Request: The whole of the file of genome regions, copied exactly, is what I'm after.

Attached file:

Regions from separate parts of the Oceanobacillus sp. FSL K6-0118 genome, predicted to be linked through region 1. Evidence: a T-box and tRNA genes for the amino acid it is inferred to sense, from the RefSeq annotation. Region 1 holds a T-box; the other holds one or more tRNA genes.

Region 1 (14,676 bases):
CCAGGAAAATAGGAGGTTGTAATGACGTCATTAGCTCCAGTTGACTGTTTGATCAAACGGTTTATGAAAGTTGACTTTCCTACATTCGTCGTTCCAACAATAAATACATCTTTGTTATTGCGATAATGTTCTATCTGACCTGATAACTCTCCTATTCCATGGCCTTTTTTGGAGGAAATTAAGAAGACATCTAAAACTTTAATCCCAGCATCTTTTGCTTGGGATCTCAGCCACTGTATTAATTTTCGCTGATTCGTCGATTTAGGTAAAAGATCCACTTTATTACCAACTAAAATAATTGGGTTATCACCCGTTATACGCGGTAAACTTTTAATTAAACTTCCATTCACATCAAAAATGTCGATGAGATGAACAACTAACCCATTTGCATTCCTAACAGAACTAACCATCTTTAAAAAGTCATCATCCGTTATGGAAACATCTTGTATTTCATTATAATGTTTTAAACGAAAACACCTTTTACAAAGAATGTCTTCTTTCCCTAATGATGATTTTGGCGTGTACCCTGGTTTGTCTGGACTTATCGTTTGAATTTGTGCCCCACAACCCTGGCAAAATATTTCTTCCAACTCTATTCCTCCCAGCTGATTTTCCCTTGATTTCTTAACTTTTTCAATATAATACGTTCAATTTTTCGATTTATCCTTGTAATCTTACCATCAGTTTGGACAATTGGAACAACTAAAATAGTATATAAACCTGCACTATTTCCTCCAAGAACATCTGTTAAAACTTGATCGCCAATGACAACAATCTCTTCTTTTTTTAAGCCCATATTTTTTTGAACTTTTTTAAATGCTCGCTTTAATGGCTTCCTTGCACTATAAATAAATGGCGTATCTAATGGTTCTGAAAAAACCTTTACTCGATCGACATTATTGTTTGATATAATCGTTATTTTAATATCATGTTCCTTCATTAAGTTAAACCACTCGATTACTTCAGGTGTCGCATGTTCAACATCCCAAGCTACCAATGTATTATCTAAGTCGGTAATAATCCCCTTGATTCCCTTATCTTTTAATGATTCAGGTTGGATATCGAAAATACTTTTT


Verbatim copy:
Regions from separate parts of the Oceanobacillus sp. FSL K6-0118 genome, predicted to be linked through region 1. Evidence: a T-box and tRNA genes for the amino acid it is inferred to sense, from the RefSeq annotation. Region 1 holds a T-box; the other holds one or more tRNA genes.

Region 1 (14,676 bases):
CCAGGAAAATAGGAGGTTGTAATGACGTCATTAGCTCCAGTTGACTGTTTGATCAAACGGTTTATGAAAGTTGACTTTCCTACATTCGTCGTTCCAACAATAAATACATCTTTGTTATTGCGATAATGTTCTATCTGACCTGATAACTCTCCTATTCCATGGCCTTTTTTGGAGGAAATTAAGAAGACATCTAAAACTTTAATCCCAGCATCTTTTGCTTGGGATCTCAGCCACTGTATTAATTTTCGCTGATTCGTCGATTTAGGTAAAAGATCCACTTTATTACCAACTAAAATAATTGGGTTATCACCCGTTATACGCGGTAAACTTTTAATTAAACTTCCATTCACATCAAAAATGTCGATGAGATGAACAACTAACCCATTTGCATTCCTAACAGAACTAACCATCTTTAAAAAGTCATCATCCGTTATGGAAACATCTTGTATTTCATTATAATGTTTTAAACGAAAACACCTTTTACAAAGAATGTCTTCTTTCCCTAATGATGATTTTGGCGTGTACCCTGGTTTGTCTGGACTTATCGTTTGAATTTGTGCCCCACAACCCTGGCAAAATATTTCTTCCAACTCTATTCCTCCCAGCTGATTTTCCCTTGATTTCTTAACTTTTTCAATATAATACGTTCAATTTTTCGATTTATCCTTGTAATCTTACCATCAGTTTGGACAATTGGAACAACTAAAATAGTATATAAACCTGCACTATTTCCTCCAAGAACATCTGTTAAAACTTGATCGCCAATGACAACAATCTCTTCTTTTTTTAAGCCCATATTTTTTTGAACTTTTTTAAATGCTCGCTTTAATGGCTTCCTTGCACTATAAATAAATGGCGTATCTAATGGTTCTGAAAAAACCTTTACTCGATCGACATTATTGTTTGATATAATCGTTATTTTAATATCATGTTCCTTCATTAAGTTAAACCACTCGATTACTTCAGGTGTCGCATGTTCAACATCCCAAGCTACCAATGTATTATCTAAGTCGGTAATAATCCCCTTGATTCCCTTATCTTTTAATGATTCAGGTTGGATATCGAAAATACTTTTT